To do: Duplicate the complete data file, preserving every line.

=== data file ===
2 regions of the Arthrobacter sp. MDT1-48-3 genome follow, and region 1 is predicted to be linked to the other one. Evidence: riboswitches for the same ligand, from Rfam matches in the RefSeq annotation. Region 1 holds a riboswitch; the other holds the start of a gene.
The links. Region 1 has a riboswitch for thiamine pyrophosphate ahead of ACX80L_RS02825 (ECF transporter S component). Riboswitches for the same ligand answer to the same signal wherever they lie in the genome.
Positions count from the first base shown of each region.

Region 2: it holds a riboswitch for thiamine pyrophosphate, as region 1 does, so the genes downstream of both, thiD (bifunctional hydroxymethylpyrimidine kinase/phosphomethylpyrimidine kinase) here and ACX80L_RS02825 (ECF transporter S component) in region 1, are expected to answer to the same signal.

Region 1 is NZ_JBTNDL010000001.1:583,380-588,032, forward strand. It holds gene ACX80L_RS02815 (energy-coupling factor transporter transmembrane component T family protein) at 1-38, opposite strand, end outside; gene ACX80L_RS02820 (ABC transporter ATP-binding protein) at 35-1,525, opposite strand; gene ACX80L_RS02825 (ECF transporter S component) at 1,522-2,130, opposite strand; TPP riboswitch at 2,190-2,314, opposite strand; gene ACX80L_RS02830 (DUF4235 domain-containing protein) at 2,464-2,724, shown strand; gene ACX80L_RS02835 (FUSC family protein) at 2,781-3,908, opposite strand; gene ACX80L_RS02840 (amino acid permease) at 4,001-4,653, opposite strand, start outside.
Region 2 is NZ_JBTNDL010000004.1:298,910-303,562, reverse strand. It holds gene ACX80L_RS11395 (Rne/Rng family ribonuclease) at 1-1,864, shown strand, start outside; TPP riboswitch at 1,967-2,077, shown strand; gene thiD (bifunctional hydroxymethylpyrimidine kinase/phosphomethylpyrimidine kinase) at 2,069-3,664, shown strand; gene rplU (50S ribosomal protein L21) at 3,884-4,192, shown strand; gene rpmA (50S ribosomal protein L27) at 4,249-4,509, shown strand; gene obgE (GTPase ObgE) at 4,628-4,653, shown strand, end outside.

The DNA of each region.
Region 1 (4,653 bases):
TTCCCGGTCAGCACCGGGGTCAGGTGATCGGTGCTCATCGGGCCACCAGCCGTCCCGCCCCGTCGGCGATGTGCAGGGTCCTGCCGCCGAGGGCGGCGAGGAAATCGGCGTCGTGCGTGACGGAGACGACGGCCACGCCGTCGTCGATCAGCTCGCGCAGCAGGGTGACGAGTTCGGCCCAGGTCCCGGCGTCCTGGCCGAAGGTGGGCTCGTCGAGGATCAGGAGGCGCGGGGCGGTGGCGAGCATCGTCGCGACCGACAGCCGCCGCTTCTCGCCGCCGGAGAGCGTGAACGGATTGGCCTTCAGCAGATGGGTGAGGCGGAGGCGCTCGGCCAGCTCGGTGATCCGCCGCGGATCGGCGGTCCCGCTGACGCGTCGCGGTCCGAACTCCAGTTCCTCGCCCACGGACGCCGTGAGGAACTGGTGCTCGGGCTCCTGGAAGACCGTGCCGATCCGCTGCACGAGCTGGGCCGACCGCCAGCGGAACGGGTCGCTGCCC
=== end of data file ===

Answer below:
2 regions of the Arthrobacter sp. MDT1-48-3 genome follow, and region 1 is predicted to be linked to the other one. Evidence: riboswitches for the same ligand, from Rfam matches in the RefSeq annotation. Region 1 holds a riboswitch; the other holds the start of a gene.
The links. Region 1 has a riboswitch for thiamine pyrophosphate ahead of ACX80L_RS02825 (ECF transporter S component). Riboswitches for the same ligand answer to the same signal wherever they lie in the genome.
Positions count from the first base shown of each region.

Region 2: it holds a riboswitch for thiamine pyrophosphate, as region 1 does, so the genes downstream of both, thiD (bifunctional hydroxymethylpyrimidine kinase/phosphomethylpyrimidine kinase) here and ACX80L_RS02825 (ECF transporter S component) in region 1, are expected to answer to the same signal.

Region 1 is NZ_JBTNDL010000001.1:583,380-588,032, forward strand. It holds gene ACX80L_RS02815 (energy-coupling factor transporter transmembrane component T family protein) at 1-38, opposite strand, end outside; gene ACX80L_RS02820 (ABC transporter ATP-binding protein) at 35-1,525, opposite strand; gene ACX80L_RS02825 (ECF transporter S component) at 1,522-2,130, opposite strand; TPP riboswitch at 2,190-2,314, opposite strand; gene ACX80L_RS02830 (DUF4235 domain-containing protein) at 2,464-2,724, shown strand; gene ACX80L_RS02835 (FUSC family protein) at 2,781-3,908, opposite strand; gene ACX80L_RS02840 (amino acid permease) at 4,001-4,653, opposite strand, start outside.
Region 2 is NZ_JBTNDL010000004.1:298,910-303,562, reverse strand. It holds gene ACX80L_RS11395 (Rne/Rng family ribonuclease) at 1-1,864, shown strand, start outside; TPP riboswitch at 1,967-2,077, shown strand; gene thiD (bifunctional hydroxymethylpyrimidine kinase/phosphomethylpyrimidine kinase) at 2,069-3,664, shown strand; gene rplU (50S ribosomal protein L21) at 3,884-4,192, shown strand; gene rpmA (50S ribosomal protein L27) at 4,249-4,509, shown strand; gene obgE (GTPase ObgE) at 4,628-4,653, shown strand, end outside.

The DNA of each region.
Region 1 (4,653 bases):
TTCCCGGTCAGCACCGGGGTCAGGTGATCGGTGCTCATCGGGCCACCAGCCGTCCCGCCCCGTCGGCGATGTGCAGGGTCCTGCCGCCGAGGGCGGCGAGGAAATCGGCGTCGTGCGTGACGGAGACGACGGCCACGCCGTCGTCGATCAGCTCGCGCAGCAGGGTGACGAGTTCGGCCCAGGTCCCGGCGTCCTGGCCGAAGGTGGGCTCGTCGAGGATCAGGAGGCGCGGGGCGGTGGCGAGCATCGTCGCGACCGACAGCCGCCGCTTCTCGCCGCCGGAGAGCGTGAACGGATTGGCCTTCAGCAGATGGGTGAGGCGGAGGCGCTCGGCCAGCTCGGTGATCCGCCGCGGATCGGCGGTCCCGCTGACGCGTCGCGGTCCGAACTCCAGTTCCTCGCCCACGGACGCCGTGAGGAACTGGTGCTCGGGCTCCTGGAAGACCGTGCCGATCCGCTGCACGAGCTGGGCCGACCGCCAGCGGAACGGGTCGCTGCCC